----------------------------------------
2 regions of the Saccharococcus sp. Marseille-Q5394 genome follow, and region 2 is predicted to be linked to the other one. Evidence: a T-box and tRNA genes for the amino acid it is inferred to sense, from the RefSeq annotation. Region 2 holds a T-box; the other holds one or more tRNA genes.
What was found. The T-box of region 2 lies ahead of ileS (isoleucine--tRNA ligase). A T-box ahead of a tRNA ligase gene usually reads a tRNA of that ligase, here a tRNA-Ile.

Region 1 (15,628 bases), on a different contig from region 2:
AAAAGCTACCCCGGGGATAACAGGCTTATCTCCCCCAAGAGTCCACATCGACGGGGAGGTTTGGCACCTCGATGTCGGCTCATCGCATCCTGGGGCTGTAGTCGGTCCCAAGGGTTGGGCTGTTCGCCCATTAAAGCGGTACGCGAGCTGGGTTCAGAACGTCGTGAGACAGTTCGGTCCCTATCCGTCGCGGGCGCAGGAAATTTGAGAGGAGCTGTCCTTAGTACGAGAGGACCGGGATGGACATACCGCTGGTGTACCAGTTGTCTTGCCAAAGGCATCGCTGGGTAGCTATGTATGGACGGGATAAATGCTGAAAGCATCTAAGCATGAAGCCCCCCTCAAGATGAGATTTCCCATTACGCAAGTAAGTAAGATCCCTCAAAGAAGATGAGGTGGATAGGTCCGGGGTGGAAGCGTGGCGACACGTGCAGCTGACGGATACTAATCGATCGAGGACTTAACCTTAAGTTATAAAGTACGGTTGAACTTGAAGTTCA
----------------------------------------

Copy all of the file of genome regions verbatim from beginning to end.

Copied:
2 regions of the Saccharococcus sp. Marseille-Q5394 genome follow, and region 2 is predicted to be linked to the other one. Evidence: a T-box and tRNA genes for the amino acid it is inferred to sense, from the RefSeq annotation. Region 2 holds a T-box; the other holds one or more tRNA genes.
What was found. The T-box of region 2 lies ahead of ileS (isoleucine--tRNA ligase). A T-box ahead of a tRNA ligase gene usually reads a tRNA of that ligase, here a tRNA-Ile.

Region 1 (15,628 bases), on a different contig from region 2:
AAAAGCTACCCCGGGGATAACAGGCTTATCTCCCCCAAGAGTCCACATCGACGGGGAGGTTTGGCACCTCGATGTCGGCTCATCGCATCCTGGGGCTGTAGTCGGTCCCAAGGGTTGGGCTGTTCGCCCATTAAAGCGGTACGCGAGCTGGGTTCAGAACGTCGTGAGACAGTTCGGTCCCTATCCGTCGCGGGCGCAGGAAATTTGAGAGGAGCTGTCCTTAGTACGAGAGGACCGGGATGGACATACCGCTGGTGTACCAGTTGTCTTGCCAAAGGCATCGCTGGGTAGCTATGTATGGACGGGATAAATGCTGAAAGCATCTAAGCATGAAGCCCCCCTCAAGATGAGATTTCCCATTACGCAAGTAAGTAAGATCCCTCAAAGAAGATGAGGTGGATAGGTCCGGGGTGGAAGCGTGGCGACACGTGCAGCTGACGGATACTAATCGATCGAGGACTTAACCTTAAGTTATAAAGTACGGTTGAACTTGAAGTTCA